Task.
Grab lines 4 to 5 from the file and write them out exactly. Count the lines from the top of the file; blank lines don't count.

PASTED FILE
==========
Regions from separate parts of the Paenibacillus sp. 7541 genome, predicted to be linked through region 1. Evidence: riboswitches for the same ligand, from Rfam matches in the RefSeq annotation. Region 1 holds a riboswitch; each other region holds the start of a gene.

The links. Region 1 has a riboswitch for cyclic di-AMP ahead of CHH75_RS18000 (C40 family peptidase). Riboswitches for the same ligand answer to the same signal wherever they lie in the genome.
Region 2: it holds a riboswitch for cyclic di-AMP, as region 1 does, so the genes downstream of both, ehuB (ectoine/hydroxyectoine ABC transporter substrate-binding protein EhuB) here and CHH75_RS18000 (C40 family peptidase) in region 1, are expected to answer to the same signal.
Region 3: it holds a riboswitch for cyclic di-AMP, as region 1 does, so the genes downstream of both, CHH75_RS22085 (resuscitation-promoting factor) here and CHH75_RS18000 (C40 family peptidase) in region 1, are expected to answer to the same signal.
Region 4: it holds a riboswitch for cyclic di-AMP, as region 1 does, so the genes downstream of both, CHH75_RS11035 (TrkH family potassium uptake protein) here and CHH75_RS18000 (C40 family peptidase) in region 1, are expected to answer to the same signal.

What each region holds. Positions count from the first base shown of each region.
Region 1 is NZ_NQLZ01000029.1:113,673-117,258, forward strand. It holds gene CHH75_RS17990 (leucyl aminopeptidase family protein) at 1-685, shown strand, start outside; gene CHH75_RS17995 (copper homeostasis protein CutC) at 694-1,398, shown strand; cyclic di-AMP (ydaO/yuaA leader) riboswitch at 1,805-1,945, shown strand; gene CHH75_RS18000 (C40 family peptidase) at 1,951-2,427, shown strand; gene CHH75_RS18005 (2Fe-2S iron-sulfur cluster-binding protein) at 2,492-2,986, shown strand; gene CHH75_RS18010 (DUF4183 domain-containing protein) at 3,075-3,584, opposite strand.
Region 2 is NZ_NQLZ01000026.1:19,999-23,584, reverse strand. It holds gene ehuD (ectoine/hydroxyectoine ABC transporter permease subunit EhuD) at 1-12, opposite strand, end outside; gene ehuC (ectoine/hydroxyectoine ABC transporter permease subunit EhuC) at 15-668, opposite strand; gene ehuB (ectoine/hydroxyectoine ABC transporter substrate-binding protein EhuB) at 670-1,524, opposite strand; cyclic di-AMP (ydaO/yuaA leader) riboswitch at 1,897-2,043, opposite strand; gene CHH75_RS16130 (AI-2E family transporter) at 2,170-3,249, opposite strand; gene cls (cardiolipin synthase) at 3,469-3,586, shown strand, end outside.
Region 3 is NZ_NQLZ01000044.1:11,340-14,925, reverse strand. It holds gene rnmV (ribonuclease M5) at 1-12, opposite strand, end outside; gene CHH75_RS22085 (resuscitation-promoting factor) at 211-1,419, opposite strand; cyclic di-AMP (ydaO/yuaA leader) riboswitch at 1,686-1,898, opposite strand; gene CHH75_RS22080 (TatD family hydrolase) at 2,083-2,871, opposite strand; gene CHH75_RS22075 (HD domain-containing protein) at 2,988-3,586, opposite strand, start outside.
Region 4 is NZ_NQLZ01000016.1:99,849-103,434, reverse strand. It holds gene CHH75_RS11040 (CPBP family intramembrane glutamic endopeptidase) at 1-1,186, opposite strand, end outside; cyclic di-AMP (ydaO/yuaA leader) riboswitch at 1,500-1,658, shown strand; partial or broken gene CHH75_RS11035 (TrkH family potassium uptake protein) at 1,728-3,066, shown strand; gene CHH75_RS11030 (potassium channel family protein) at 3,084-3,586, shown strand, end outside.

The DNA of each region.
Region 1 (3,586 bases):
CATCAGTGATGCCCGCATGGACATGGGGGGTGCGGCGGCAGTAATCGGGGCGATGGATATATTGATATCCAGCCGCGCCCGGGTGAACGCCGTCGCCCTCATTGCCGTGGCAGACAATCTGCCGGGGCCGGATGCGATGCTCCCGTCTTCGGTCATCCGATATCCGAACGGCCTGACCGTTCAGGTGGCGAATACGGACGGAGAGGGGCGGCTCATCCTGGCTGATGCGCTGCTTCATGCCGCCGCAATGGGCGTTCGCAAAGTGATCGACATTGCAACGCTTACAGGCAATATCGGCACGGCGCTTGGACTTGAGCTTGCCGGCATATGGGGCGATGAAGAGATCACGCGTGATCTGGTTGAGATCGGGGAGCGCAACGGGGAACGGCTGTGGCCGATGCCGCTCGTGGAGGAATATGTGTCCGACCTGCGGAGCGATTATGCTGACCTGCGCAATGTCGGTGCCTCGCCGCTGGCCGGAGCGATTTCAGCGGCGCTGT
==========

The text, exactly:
Region 3: it holds a riboswitch for cyclic di-AMP, as region 1 does, so the genes downstream of both, CHH75_RS22085 (resuscitation-promoting factor) here and CHH75_RS18000 (C40 family peptidase) in region 1, are expected to answer to the same signal.
Region 4: it holds a riboswitch for cyclic di-AMP, as region 1 does, so the genes downstream of both, CHH75_RS11035 (TrkH family potassium uptake protein) here and CHH75_RS18000 (C40 family peptidase) in region 1, are expected to answer to the same signal.